Dredging of river near Chernobyl 

#GS3 #Pollution  

The dredging of the Pripyat river that flows near the site of the infamous nuclear accident at Chernobyl, could wreak havoc on an estimated 28 million people in Ukraine, the World Wide Fund (WWF) for Nature has warned. 

The Pripyat river flows from northwestern Ukraine to its confluence with the Dnieper river, Ukraine’s most important river, on which its capital city of Kiev is located. 

Background 

  • On April 26, 1986, a blast occurred at the No.4 reactor in the Chernobyl Nuclear Power Plant, near Pripyat city in the then Soviet Ukraine. The Pripyat river passes through the exclusion zone established around the site. The city of Pripyat, with a population of 45,000, was completely evacuated after the Chernobyl disaster and is now a ghost town. 
  • The dredging of the Pripyat river that began recently, is being done at eight locations, four of which lie barely a few kilometres from the remains of reactor No.4. 
  • Some 28 million people downstream who depend on the Dnieper river for water and food, could be at increased radiation risk if dredging in the Chernobyl exclusion zone continues, a statement by the WWF said, citing an independent scientific study by the French organisation ACRO.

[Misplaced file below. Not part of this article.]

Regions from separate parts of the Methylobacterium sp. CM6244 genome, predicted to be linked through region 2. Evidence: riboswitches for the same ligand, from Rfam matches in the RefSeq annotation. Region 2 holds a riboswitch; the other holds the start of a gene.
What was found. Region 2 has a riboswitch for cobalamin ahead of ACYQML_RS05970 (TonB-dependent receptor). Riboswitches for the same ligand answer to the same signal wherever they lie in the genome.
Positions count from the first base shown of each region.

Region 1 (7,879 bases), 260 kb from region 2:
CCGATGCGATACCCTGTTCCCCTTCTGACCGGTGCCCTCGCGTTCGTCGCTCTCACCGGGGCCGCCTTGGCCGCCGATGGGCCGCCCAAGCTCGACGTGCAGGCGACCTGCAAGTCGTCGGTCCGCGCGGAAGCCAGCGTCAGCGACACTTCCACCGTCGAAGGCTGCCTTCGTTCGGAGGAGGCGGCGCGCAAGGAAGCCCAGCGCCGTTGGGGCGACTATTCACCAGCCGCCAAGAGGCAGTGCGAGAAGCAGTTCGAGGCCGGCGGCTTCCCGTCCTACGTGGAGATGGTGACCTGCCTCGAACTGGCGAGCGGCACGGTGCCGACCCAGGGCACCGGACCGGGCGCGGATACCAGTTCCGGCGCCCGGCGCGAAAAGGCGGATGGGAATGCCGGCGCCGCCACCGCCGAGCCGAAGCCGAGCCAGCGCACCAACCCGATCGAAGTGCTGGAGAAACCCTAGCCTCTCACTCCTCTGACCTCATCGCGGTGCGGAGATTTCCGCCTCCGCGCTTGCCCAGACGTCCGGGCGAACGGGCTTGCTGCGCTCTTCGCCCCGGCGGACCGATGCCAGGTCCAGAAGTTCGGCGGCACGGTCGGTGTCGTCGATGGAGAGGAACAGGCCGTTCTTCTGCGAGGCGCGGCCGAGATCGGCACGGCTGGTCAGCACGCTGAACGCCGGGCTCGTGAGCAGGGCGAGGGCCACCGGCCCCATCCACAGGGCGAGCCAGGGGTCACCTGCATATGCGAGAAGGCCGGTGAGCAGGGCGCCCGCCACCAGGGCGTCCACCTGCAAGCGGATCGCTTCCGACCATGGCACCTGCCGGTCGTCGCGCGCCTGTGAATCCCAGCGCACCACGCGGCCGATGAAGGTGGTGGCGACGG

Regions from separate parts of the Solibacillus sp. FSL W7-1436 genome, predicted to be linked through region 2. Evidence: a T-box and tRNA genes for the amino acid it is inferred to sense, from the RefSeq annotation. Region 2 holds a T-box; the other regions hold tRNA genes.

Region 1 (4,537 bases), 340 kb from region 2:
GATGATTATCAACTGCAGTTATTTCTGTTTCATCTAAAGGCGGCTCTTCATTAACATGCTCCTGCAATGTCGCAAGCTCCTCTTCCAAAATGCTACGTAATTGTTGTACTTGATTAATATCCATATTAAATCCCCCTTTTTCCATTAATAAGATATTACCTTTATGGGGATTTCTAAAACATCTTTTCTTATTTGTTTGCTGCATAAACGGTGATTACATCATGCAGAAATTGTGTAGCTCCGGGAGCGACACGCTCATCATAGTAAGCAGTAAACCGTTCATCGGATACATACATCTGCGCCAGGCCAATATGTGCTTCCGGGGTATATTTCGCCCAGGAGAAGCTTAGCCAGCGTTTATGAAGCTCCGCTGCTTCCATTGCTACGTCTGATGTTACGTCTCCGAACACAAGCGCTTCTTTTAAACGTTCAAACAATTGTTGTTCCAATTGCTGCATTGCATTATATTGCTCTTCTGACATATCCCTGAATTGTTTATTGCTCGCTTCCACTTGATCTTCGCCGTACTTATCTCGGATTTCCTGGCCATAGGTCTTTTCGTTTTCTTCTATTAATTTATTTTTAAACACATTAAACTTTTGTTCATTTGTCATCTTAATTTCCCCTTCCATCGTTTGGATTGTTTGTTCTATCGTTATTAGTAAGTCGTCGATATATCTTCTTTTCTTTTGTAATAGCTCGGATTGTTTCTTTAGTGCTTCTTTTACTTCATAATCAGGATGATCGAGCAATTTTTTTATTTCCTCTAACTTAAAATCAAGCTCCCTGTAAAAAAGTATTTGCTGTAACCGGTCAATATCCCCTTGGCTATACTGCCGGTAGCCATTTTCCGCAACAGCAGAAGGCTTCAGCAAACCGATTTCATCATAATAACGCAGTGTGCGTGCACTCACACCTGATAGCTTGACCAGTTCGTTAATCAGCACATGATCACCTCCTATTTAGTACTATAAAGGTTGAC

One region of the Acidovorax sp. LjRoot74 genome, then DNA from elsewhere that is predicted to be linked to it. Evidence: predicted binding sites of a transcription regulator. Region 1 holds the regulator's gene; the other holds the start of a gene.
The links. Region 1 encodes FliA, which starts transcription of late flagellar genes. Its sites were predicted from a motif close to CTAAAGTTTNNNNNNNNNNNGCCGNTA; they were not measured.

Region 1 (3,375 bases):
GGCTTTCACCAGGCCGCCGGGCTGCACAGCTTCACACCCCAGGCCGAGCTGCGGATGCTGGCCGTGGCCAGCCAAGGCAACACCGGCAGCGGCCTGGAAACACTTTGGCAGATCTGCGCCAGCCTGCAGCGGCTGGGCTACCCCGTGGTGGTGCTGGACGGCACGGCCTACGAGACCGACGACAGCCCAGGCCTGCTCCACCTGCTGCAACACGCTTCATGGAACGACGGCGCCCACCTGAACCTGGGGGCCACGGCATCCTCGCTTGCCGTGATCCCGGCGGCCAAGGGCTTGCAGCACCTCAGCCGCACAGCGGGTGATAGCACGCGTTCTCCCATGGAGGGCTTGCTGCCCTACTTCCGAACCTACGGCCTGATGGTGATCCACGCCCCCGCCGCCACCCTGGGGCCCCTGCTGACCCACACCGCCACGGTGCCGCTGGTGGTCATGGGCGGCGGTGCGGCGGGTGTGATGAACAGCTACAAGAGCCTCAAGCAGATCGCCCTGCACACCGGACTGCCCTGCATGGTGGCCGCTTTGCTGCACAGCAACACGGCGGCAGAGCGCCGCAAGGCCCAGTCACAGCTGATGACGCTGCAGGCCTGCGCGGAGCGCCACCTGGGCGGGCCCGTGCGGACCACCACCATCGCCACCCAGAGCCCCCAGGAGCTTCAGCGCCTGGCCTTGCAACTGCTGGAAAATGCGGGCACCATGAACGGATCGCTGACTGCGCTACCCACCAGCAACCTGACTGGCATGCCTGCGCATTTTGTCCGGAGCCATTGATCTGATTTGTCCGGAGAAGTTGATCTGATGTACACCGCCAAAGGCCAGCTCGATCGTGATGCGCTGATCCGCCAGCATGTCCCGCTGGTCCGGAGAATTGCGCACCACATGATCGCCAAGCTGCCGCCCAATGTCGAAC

• The Pripyat river is being dredged as part of the restoration of a bilateral waterway between Ukraine and Belarus and is being seen as the first step of the much larger E40 project. 

What is dredging? 

  • Dredging is the removal of sediments and debris from the bottom of lakes, rivers, harbors, and other water bodies. 
  • It is a routine necessity in waterways around the world because sedimentation—the natural process of sand and silt washing downstream—gradually fills channels and harbors. 
  • It is also performed to reduce the exposure of fish, wildlife, and people to contaminants and to prevent the spread of contaminants to other areas of the water body. 
  • Removing large parts of the seabed and dumping it elsewhere can have a major impact on the ecosystem, particularly sensitive areas such as coral reefs and fish nurseries. 
  • Dredging impacts marine organisms negatively through entrainment, habitat degradation, noise, remobilization of contaminants, sedimentation, and increases in suspended sediment concentrations. 
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